New remote classrooms in many of our schools are reminding our students and teachers that you don’t have to be next to someone to relate to them. But even before this became the norm for connections within Atlanta, we have been building human and technological bridges to Israel like never before. For years, Atlanta’s Jewish day schools and supplemental schools have had a twinning program that links the lives of more than 400 students at Atlanta Jewish Academy, The Epstein School, The Davis Academy, The Weber School and The Temple, to 11 schools in Yokneam. Through letter writing, videos, Zoom calls, Purim mishloch manot (gift baskets), and home hospitality when Atlanta schools visit Yokneam, twinning has built amazing personal bonds between students and teachers. And in the last 3 years, the Shinshinim program has brought Israeli high school graduates to Atlanta, further strengthening our students’ connections to Israel.
Classroom twinning has also accelerated Atlanta students’ Hebrew skills. Watch this video of Weber School students giving their Israeli friends a video “tour,” in Hebrew, of Weber School’s new Daniel Zalik Academy, which focuses on STEAM learning.
Our classrooms, on both sides of the world, have influenced each other. Some schools in Atlanta celebrate Sigd Day, an Ethiopian holiday celebrating renewal of the covenant between G-d, Torah, and the Jewish people. Several of our schools have Yokneam Day, celebrating Israeli culture and our Sister City. Israeli teachers report: “For our students to communicate with someone abroad is a big thing. Also, discovering that there is a Jewish life outside of Israel was mind blowing for them!” And Atlanta teachers say, “We are doing activities over mutual interests like holidays. We did an activity about the prayer for the rain, Hanukkah, the concept of spreading light and more. The kids are loving it.”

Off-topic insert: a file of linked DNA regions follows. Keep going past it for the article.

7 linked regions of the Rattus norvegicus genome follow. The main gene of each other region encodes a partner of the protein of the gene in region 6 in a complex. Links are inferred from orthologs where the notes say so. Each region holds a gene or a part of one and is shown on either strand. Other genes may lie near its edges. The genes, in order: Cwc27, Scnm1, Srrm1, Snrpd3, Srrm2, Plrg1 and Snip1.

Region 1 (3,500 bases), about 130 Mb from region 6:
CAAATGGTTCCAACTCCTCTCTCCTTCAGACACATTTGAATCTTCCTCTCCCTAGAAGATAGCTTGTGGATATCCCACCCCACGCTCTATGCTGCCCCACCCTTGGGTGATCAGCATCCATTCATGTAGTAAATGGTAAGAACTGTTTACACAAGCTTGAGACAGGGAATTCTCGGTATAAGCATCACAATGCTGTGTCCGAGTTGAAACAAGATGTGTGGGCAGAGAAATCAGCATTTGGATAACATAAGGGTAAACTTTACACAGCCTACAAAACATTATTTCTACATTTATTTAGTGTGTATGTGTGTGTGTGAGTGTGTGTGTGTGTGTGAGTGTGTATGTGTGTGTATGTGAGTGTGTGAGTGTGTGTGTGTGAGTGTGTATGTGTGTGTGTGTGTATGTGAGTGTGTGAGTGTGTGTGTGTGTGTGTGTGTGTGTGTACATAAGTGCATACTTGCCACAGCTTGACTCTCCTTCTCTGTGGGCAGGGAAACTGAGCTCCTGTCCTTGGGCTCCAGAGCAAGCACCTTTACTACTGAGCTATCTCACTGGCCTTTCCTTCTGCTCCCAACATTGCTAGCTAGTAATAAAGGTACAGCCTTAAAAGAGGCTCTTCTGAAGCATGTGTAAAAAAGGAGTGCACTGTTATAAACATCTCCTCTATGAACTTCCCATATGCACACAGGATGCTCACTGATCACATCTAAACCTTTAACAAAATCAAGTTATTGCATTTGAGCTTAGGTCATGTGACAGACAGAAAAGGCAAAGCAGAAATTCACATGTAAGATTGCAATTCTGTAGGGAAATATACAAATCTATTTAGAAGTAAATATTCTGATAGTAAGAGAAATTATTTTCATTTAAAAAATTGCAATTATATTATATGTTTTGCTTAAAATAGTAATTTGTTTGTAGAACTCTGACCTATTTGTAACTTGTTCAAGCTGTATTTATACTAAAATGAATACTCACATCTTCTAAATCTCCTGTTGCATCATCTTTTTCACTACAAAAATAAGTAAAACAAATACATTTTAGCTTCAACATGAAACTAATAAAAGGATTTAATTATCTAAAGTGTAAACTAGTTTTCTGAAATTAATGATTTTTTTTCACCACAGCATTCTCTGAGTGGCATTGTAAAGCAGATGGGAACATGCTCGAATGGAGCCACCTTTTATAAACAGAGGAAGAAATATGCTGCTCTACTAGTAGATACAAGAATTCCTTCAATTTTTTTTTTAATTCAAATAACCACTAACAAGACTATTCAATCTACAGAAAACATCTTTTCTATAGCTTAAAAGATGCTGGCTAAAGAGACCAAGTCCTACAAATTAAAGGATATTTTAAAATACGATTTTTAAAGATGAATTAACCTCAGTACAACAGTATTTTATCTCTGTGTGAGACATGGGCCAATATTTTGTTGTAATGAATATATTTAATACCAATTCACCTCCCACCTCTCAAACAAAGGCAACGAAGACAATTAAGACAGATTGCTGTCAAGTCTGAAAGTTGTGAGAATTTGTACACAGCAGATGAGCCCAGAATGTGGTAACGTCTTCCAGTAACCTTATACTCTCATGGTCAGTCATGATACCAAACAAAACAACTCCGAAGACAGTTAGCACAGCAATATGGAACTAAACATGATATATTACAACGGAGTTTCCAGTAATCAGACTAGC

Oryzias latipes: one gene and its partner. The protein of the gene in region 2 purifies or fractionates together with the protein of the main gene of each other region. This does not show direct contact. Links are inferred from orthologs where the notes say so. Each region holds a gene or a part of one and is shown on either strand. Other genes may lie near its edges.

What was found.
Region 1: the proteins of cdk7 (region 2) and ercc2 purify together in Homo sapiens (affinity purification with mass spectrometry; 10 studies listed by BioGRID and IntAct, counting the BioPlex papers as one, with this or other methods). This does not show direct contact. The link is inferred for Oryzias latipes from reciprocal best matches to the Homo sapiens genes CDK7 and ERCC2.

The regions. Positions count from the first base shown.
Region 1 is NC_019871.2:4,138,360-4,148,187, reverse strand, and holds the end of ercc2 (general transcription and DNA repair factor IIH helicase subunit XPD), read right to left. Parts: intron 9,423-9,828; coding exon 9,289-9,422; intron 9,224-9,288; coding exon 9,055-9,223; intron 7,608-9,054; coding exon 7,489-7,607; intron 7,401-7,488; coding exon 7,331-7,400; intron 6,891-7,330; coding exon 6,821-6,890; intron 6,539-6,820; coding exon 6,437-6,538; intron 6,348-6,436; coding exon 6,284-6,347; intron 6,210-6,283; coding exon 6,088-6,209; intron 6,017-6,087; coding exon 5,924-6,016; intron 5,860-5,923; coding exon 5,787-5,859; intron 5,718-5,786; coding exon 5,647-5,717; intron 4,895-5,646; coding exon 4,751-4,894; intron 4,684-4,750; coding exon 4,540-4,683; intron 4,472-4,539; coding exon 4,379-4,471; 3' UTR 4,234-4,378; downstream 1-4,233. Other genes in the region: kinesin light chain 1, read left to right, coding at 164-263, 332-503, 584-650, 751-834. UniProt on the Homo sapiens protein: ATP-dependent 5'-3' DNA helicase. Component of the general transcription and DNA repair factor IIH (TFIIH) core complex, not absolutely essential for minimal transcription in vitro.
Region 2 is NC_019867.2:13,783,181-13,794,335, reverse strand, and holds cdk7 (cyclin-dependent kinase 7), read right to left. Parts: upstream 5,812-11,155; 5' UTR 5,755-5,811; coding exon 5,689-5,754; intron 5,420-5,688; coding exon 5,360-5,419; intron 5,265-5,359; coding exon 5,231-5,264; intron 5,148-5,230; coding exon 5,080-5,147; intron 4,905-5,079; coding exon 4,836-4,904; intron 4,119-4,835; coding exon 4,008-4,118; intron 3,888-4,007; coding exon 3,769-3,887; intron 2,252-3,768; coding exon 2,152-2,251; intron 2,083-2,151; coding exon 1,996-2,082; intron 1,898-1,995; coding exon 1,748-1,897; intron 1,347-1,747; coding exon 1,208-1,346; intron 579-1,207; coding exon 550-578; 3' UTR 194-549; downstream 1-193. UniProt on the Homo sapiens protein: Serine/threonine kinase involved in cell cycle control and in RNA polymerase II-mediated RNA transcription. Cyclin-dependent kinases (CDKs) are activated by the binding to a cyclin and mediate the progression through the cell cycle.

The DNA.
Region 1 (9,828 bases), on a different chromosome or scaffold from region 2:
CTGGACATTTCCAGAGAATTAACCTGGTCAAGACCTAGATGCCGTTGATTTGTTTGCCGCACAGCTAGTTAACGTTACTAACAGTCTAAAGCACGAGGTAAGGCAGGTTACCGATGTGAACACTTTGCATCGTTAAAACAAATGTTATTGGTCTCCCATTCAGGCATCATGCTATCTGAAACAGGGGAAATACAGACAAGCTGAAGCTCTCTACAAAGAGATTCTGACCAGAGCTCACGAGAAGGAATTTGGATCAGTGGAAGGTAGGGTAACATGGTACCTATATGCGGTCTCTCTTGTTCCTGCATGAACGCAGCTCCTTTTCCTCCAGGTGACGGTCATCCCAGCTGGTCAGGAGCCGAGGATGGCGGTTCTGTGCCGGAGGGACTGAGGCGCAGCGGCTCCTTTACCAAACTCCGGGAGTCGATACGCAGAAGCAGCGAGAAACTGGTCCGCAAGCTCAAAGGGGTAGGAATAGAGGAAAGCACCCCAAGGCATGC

Recently, eight Atlanta teachers were part of a delegation that traveled to Yokneam and Megiddo to collaborate with Israeli teachers. Michal Ilai, who teaches at The Weber school reflected on her visit.
“In Yokneam, I saw teaching that was done with intentionality and love. I found students who are eager to learn and are respectful of their teachers. I heard administrators saying they are tired of reducing students to grades, so they create change by bringing a warm and inclusive education to all.”
“Visiting schools that lack many resources and witnessing the high level of learning that takes place was inspirational. Yokneam educators have come a long way and there’s much they can teach us. From principals we met, through department chairs and teachers, all seem focused on developing mentsches in their students first. Because of this trip, I am working closely with my dedicated partners in the region to build meaningful educational initiatives for our students in both communities, guided by the principal of ‘All Jews Are Responsible For One Another.’”
Maayan Yitzhaki, who also teaches at The Weber School said, “I had the opportunity of visiting Lotem, an organization that makes hikes and educational nature experiences accessible to special needs youth. I had a taste of what a visually impaired person can experience at Lotem as I crushed olives to make oil while blindfolded.
“Another eye–opening experience was cooking a healthy meal from start to finish with the teens who participate in HILA, part of the system of educational-social services for disengaged youth and youth at risk. As we cooked and talked, I realized that these teenagers have a second home with their educators, who care about them and go above and beyond to make sure that they are successful. Each teen has a teacher who makes sure that they are on the right path, both emotionally and academically. They make sure that students have a healthy school/ home balance and will even make a wake–up call to the student’s home, if needed.
Maayan also visited Yitzhak Navon School in Yokneam, The Epstein School’s twin in Israel. “It was amazing to meet the teacher and students I had been corresponding with. Their school was engaging and warm, full of new ways to educate and create an interactive learning experience, such as their active recess, during which all the students have recess at the same time and play interactive educational games,” she said.